Instead, questions that explore the applicant's ability to perform the job should be asked and should be posed to all candidates.

What to ask and what not to ask

Don't say Do say
Are you planning to get married/have a family in the next few years? What are your general aims and goals over the next three/five years?
Who would look after your children if you were asked to travel away from home on a business trip?

The job would involve travelling away on business trips approximately [x] times a year. To what extent would you be able to comply with this?

If we needed you to work late at short notice, how would this affect your childcare arrangements? The job might occasionally require you to work late at short notice. How would you respond if asked to do this?
How would your husband feel if we asked you to relocate to a different branch of the company? How would you feel if we asked you to relocate to a different branch of the company?

Ultimately, if a job applicant who is suitable for the job in terms of skills and experience is rejected in favour of someone of the opposite sex or of a different racial group, for example, and that person can show that potentially discriminatory questions were asked at the interview, the burden of proof shifts to the employer to prove, on the balance of probabilities, that it did not discriminate.

Interviewing a disabled candidate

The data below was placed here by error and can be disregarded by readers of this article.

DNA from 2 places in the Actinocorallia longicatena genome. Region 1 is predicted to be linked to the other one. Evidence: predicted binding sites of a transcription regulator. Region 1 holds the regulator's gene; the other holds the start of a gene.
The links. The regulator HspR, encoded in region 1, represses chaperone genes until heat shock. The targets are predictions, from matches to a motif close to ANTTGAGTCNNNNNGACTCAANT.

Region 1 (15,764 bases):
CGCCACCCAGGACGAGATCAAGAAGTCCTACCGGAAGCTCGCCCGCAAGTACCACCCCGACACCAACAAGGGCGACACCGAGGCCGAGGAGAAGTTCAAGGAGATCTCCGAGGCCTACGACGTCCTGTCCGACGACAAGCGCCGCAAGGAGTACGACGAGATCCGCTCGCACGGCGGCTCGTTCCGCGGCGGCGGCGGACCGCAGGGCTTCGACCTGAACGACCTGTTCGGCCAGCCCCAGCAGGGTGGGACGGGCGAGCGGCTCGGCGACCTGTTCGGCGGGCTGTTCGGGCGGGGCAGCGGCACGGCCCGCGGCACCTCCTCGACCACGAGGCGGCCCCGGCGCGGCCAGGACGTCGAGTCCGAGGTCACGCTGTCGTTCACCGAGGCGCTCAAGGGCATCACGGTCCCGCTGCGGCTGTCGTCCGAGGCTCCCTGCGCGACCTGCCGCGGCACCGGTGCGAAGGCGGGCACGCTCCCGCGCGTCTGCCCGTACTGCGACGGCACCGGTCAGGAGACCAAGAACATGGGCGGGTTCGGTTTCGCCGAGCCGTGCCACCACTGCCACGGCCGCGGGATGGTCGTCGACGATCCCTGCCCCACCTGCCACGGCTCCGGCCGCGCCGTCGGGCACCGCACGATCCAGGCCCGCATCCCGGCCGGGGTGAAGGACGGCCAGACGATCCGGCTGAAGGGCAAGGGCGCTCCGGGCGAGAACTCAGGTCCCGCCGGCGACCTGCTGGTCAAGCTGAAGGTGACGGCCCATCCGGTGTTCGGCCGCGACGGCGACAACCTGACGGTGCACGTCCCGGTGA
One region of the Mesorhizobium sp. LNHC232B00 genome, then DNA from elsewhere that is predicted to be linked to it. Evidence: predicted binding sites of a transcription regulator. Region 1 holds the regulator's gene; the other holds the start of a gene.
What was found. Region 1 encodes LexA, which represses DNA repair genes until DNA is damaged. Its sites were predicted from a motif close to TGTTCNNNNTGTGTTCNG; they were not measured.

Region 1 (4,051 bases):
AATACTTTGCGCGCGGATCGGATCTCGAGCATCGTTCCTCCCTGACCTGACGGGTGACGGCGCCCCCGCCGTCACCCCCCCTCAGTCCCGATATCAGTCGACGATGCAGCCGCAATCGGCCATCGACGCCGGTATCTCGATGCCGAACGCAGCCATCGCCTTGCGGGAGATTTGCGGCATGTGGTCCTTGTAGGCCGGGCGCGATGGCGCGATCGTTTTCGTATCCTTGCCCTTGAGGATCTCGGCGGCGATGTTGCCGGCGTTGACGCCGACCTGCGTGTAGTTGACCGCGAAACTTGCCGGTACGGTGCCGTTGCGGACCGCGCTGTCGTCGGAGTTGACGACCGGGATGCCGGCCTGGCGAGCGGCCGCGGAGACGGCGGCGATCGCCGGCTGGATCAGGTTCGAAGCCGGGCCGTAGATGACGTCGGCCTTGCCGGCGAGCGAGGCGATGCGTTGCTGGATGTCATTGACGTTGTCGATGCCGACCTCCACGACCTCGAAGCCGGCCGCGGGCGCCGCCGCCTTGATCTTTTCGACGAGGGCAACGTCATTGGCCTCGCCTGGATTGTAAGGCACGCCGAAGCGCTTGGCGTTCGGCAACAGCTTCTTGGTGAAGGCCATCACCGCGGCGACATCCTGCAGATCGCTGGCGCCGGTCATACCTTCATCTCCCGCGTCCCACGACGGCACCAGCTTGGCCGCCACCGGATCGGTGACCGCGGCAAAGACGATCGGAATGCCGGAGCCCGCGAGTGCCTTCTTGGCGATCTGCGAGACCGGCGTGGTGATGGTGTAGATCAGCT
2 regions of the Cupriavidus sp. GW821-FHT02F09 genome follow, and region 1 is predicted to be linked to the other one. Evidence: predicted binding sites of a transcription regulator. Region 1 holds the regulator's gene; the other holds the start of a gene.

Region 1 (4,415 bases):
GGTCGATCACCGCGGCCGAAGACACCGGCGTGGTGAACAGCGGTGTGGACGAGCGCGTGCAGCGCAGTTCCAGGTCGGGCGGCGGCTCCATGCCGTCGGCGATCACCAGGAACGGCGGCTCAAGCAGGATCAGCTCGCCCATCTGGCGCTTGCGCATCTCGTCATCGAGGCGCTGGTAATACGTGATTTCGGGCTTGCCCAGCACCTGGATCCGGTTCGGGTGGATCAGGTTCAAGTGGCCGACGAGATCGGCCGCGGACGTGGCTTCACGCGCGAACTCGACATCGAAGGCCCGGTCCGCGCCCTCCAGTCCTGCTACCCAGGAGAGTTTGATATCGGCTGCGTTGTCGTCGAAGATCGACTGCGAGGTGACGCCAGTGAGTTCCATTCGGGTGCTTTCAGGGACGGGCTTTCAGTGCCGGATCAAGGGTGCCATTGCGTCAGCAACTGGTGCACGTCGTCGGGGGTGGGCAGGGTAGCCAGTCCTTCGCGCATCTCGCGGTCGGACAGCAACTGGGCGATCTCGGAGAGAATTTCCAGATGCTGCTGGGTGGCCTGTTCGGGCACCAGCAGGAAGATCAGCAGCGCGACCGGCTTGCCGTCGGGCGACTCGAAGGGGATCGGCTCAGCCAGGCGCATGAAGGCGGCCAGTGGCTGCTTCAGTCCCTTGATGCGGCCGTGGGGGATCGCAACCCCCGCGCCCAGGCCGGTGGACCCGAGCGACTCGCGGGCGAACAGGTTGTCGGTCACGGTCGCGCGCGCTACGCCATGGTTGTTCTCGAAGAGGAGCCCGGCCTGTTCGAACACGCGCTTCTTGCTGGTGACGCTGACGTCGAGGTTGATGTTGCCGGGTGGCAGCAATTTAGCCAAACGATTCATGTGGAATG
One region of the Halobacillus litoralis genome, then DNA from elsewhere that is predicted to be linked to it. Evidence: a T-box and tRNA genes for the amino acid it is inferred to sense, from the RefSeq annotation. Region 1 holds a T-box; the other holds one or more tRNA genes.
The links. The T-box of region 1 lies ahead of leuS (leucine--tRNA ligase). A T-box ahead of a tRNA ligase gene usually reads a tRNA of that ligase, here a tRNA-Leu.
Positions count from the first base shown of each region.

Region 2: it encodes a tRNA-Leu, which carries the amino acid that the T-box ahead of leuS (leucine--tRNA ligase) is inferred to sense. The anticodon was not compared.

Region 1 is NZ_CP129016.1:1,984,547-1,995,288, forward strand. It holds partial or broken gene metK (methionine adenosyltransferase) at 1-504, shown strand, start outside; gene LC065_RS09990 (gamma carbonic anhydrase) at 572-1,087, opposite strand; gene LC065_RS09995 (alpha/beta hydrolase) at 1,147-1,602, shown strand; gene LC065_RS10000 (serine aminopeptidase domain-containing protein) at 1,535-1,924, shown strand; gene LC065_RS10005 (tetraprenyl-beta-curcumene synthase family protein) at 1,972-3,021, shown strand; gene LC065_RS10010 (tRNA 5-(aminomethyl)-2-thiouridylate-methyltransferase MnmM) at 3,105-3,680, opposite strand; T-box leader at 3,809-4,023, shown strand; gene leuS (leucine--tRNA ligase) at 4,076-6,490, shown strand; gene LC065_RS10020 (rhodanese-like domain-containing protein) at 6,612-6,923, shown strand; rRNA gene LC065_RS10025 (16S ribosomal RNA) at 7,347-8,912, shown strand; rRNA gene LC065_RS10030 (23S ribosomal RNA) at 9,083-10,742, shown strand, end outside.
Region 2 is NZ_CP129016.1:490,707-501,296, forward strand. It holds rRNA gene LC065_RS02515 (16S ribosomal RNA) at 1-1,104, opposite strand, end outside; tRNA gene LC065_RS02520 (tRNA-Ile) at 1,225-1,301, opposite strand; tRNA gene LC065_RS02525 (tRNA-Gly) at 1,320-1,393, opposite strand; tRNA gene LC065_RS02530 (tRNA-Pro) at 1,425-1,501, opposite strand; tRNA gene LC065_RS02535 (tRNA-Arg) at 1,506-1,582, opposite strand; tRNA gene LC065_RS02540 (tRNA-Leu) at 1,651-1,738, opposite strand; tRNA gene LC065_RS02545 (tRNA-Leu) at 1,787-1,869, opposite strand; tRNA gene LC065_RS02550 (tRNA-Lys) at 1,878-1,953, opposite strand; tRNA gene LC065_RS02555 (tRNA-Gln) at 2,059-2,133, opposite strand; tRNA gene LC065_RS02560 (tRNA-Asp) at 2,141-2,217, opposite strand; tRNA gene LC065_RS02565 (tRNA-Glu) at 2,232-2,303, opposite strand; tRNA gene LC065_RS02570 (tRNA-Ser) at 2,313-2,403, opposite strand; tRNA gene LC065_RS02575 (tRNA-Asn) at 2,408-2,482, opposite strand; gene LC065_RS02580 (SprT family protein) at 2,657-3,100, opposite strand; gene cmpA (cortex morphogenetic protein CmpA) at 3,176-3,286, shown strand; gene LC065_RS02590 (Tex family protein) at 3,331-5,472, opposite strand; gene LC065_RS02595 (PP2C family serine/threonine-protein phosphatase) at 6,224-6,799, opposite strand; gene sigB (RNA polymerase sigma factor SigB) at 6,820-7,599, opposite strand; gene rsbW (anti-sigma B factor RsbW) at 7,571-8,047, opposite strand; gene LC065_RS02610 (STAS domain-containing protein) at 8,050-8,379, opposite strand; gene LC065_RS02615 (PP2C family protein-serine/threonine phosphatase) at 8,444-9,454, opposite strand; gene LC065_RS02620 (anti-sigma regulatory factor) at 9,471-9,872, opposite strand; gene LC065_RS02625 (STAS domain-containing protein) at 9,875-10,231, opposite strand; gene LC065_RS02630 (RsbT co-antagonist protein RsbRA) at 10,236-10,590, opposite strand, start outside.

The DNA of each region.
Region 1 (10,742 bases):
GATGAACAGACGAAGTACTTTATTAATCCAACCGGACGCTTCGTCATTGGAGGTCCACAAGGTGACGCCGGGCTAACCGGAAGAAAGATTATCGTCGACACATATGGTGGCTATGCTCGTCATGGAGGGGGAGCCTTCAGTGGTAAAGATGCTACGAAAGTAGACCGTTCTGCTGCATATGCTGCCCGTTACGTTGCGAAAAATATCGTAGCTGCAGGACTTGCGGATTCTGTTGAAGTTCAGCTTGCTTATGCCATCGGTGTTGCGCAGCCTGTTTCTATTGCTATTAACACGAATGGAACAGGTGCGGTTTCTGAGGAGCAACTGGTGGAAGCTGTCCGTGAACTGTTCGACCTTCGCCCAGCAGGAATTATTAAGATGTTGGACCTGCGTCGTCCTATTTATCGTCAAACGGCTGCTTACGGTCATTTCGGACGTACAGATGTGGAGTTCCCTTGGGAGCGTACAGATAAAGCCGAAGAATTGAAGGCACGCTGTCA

There is no duty on job applicants to volunteer to disclose a disability to a prospective employer. In addition, during the recruitment process, it is unlawful to ask about an applicant's health, which includes asking about disability, before offering him or her a job, except in limited circumstances. The purpose of this prohibition is so that employers do not reject candidates without allowing them to exhibit their suitability for a role.

The following situations are the limited circumstances in which employers are permitted to pose questions about health:

  • To establish whether or not an applicant will be able to undergo an assessment, for example a job interview or written test, and whether or not the employer will need to make reasonable adjustments in connection with that assessment, for example reducing the overhead lighting in an assessment room if the applicant is sensitive to light. These questions will most commonly be asked in an invitation to interview letter, and should explain the assessment process and ask the candidate to notify the employer of any reasonable adjustments he or she might require.
  • To establish whether or not an applicant will be able to perform a function that is intrinsic to the job for which he or she is applying, after having taken into account reasonable adjustments that could be made to help the applicant overcome any difficulties in performing the role on account of a disability. This will be permissible in very limited circumstances and the questions should be specific to the role. For example, it might be permissible to ask a candidate who is applying to be: a shelf stacker a question about his or her ability to bend; a scaffolder a question relating to his or her ability to climb scaffolding; and a waiter a question relating to his or her ability to carry heavy objects. However, a question relating to the candidate's ability to lift heavy objects should not be asked of a candidate who is applying for a desk-based role. Broad questions, for example asking a candidate about his or her absence record, are not permitted. To ensure that interviewers recruit the best person for the role, they should explore each candidate's ability to perform the essential aspects of the role.